To learn more about triplets in music Click Here!
Triplets are the concept of fitting “3 notes in the space of two”. So in a measure of 4/4, we all know that quarter notes get the beat. As a result, there would be 2 eighth notes for every beat. But now if I fit 3 eighth notes in a beat rather than 2, I have now created a triplet. A good example of a song that uses triplets is Humpty Dumpty ;)
To learn more about Triplets click here
I notice guitar players CONSTANTLY trying to go big. The truth is, that a lot of times going softer is more effective and powerful than simply turning the dynamics on full blast. But this is true for ALL aspects of life – whether it be public speaking, creating a painting, or recording technique.
Go big. Silence speaks:
What is Solfege?
Solfege is referring to the notes in a scale an intervallic name. Have you heard of ‘Do Re Mi Fa Sol La Ti Do’? Well – that’s Solfege! So instead of referring to the note C in a C major Scale as C, you can also refer to it as ‘Do’. This is important because if you decide to change keys, or transpose, etc. then the interval stays the same even though the note changes!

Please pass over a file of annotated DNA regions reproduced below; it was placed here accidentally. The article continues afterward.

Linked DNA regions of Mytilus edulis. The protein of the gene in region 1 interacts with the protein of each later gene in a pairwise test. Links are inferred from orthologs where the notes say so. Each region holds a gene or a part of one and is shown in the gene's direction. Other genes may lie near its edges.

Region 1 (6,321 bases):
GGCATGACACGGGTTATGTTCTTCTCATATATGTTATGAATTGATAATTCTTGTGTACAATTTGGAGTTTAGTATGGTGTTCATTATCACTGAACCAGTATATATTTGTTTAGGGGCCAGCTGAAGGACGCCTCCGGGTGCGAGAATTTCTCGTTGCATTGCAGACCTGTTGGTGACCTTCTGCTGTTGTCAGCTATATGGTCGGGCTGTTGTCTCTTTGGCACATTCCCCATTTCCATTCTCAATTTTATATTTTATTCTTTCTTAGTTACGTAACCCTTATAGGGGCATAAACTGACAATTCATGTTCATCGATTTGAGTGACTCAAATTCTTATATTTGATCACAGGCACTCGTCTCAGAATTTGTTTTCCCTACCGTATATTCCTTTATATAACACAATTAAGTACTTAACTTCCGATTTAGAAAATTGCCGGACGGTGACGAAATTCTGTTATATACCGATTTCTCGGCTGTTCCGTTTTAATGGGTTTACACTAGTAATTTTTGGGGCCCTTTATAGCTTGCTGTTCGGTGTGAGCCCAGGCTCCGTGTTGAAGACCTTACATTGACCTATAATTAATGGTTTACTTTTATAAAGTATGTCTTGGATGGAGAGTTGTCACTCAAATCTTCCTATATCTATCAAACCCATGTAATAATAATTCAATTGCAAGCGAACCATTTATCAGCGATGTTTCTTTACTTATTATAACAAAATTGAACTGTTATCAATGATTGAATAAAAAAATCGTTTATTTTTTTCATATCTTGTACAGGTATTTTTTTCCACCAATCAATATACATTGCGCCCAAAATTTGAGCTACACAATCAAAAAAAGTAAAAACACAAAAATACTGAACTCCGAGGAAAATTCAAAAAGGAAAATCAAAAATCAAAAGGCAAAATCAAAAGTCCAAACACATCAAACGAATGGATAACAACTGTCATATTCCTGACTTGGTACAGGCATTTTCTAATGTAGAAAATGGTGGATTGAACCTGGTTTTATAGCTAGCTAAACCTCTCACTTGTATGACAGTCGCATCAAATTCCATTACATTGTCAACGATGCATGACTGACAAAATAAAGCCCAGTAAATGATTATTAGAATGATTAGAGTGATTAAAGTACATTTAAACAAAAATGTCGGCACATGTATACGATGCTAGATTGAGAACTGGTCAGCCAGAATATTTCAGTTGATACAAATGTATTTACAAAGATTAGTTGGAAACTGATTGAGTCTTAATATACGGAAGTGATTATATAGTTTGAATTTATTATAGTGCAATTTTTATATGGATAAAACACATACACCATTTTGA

Learn all about Solfege! This is a continuation from last week.
I am THRILLED to announce our new sponsor – Ovation Guitars! They just released their new Ovation Idea guitar and it is amazing! Watch this video for the official UNboxing – you guitar players will love it, as I will be using it on my show for now on. So you will get an in-depth perspective of how the guitar sounds, records, works as a preamp, and more!
This guitar has an mp3 preamp built in so you can record ANY iDea while on the go without missing a beat! Never forget a song idea again!
There are Six strings on the guitar (EADGBE) but if you tune them accordingly to DADGBE, then that is called DAD-GAD tuning. Likeso, taking those same strings you can tune them to any notes you want, but another tuning is GGDGBD.
Try your own tuning and see what you come up with!
Time Signatures are tricky, because people get them confused with key signatures but in reality, the two aren’t related – they’re simply next to each other in the sheet music. To understand time signatures you have to understand beats in music. So watch below and get up to snuff!
Some examples of Time Signatures:
A measure of 4/4 is telling you there are “4 quarter notes per measure”
A measure of 7/16 is telling you there are “7 sixteenth notes per measure”
A measure of 7/8 is telling you there are “7 eighth notes per measure”